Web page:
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Author to Speak on Eleanor Roosevelt on October 11

September 29, 2011

September 21, Yonkers, NY – Brigid O’Farrell, author of She Was One of Us: Eleanor Roosevelt and the American Worker will discuss the legendary First Lady, particularly her contributions to society after the death of FDR, on Tuesday, October 11, at 6 p.m. at Sarah Lawrence College in the Donnelley Lecture Hall, Heimbold Visual Arts Center.  The talk is free and open to the public.  Franklin Delano Roosevelt III, the first lady’s grandson, will also speak.

The program at Sarah Lawrence is sponsored by the Graduate Program in Women’s History and co-sponsored by the United Nations Association of the USA Southern New York State Division, the B.E.T League of Women Voters, which serves Bronxville, Eastchester, Tuckahoe, Mt. Vernon and Yonkers, and Alpha Kappa Alpha Sorority, Inc. Omicron Eta Chapter Westchester County.

 “Clearly there was something special about Eleanor Roosevelt,” wrote Priscilla Murolo, co-director of  Sarah Lawrence College’s Women’s History graduate program, in a recent review of three books about ER, who was born October 11, 1884, in the Women’s Review of Books. “With regard to originality…Brigid O’Farrell’s [book]… stands head and shoulders above the others,” wrote Murolo.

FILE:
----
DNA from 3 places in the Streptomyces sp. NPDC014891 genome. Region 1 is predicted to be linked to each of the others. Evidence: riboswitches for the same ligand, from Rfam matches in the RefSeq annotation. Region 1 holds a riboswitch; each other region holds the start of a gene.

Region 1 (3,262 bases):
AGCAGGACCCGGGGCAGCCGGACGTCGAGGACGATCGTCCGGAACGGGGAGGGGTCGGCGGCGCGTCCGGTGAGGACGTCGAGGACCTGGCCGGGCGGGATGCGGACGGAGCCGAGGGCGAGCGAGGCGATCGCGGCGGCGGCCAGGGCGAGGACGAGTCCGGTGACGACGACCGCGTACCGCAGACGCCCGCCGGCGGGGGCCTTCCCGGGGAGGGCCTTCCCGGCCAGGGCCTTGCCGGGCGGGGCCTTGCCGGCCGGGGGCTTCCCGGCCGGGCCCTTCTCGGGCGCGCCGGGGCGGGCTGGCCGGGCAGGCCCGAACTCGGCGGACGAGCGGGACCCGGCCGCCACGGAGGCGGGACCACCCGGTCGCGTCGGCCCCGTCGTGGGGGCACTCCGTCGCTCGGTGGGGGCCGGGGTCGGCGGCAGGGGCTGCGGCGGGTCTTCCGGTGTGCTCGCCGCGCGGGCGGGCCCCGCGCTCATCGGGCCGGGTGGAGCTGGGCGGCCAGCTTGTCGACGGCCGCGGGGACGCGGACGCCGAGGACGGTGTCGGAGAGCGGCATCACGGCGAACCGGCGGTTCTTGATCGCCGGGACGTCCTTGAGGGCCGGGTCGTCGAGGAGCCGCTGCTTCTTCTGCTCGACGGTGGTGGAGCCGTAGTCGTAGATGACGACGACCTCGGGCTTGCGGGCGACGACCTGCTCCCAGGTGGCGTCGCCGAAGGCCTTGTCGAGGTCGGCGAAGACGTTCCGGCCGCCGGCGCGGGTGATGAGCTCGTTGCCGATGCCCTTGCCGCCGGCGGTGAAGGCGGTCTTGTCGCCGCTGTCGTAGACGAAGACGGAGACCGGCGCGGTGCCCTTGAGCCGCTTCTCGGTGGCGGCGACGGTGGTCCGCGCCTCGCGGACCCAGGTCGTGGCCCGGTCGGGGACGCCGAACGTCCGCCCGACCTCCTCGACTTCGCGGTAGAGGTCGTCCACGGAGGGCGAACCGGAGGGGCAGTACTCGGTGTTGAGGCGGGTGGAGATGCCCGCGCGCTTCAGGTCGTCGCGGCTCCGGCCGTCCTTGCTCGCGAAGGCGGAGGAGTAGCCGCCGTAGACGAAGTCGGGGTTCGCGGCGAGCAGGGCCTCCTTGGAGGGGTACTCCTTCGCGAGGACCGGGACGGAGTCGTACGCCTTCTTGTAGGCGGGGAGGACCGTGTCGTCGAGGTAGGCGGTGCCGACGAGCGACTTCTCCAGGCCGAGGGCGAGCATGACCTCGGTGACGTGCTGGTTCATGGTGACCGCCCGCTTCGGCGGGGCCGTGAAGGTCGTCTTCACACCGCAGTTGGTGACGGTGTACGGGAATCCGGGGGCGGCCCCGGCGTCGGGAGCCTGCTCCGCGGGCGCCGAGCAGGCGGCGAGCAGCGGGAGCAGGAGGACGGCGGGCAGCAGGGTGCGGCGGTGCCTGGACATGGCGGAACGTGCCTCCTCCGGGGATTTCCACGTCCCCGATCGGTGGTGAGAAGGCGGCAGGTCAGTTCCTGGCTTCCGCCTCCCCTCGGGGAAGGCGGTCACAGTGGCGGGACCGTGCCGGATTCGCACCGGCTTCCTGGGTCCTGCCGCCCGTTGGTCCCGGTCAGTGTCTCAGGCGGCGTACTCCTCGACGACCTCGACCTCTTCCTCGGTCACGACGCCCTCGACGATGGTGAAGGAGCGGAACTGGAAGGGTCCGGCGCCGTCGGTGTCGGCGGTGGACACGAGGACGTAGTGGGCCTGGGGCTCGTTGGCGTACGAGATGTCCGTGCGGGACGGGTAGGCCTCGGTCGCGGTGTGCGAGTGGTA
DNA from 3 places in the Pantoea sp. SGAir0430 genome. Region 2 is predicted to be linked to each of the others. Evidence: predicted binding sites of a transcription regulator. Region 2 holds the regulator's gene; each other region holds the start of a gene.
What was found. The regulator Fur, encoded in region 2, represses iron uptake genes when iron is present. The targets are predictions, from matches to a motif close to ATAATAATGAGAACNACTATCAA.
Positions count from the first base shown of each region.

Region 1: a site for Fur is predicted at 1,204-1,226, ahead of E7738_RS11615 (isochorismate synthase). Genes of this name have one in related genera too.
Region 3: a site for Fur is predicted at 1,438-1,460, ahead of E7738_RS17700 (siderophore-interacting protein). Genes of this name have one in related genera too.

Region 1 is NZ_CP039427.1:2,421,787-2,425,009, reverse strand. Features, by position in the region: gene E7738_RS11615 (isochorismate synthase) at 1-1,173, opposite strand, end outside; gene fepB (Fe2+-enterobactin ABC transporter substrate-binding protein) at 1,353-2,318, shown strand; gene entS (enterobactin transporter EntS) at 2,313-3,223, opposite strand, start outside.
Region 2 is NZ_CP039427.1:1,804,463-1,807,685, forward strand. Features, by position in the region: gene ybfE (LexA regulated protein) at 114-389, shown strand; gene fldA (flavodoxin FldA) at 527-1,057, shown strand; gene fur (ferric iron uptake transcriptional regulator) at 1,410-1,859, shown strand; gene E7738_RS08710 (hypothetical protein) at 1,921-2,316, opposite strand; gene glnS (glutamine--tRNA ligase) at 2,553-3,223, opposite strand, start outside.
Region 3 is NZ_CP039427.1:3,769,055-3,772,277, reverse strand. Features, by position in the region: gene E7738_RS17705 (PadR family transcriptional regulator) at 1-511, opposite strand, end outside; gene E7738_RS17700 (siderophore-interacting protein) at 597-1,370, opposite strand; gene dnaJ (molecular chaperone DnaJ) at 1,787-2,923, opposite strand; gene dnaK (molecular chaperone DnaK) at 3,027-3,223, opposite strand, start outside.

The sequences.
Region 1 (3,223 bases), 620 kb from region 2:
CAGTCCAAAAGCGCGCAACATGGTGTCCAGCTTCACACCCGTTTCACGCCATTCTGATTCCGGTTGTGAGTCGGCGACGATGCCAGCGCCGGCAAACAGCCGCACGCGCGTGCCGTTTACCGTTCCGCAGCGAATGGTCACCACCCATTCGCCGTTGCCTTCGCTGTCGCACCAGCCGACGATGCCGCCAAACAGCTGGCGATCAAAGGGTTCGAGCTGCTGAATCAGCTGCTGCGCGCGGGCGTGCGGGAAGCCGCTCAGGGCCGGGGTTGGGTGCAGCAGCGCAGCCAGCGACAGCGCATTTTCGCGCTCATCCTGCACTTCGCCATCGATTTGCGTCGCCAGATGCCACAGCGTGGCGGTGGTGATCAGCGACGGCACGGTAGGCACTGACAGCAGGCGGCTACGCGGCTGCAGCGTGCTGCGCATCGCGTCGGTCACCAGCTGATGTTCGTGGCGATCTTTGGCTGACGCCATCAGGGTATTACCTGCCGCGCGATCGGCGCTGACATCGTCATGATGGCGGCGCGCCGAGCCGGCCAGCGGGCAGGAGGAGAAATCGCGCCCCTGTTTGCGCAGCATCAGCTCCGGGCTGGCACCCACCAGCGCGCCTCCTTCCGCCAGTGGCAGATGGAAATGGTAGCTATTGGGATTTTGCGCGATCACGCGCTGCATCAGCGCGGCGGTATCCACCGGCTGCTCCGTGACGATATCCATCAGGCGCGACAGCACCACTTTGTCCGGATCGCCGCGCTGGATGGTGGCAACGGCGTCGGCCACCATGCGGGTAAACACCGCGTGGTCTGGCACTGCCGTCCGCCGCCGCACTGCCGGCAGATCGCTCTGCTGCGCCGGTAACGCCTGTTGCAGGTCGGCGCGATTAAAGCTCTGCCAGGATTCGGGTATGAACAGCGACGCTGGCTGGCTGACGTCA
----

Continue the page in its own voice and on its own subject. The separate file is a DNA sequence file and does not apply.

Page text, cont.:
She Was One of Us (ILR Press of Cornell University Press, 2010) expands on Eleanor Roosevelt’s activities and connections to numerous organizations and as an advocate for many groups and issues. In her review Murolo also points out that the author focuses on Roosevelt’s political agenda, in line with the progressive sectors of the American labor movement, suggesting that her political significance had to do with her exceptional empathy for working people.

“It’s the only book I know of that offers a detailed look at ER’s work as a U.S. delegate to the founding meetings of the United Nations, as head of the committee that wrote the Universal Declaration of Human Rights, as a continuing member of the League of Women Voters and the Women’s Trade Union League (both of which she had joined the 1920s), as an advocate of organized labor and member of the American Newspaper Guild, and as chair of the Kennedy administration’s Presidential Commission on the Status of Women,” wrote Murolo about O’Farrell’s book. 

Founded in 1972, the Master of Arts Program in Women’s History at Sarah Lawrence was the first to offer a graduate degree in the field.

For information contact: Judith Schwartzstein;     O: (914) 395 2219 C: (914) 924 7578                judiths@sarahlawrence.edu

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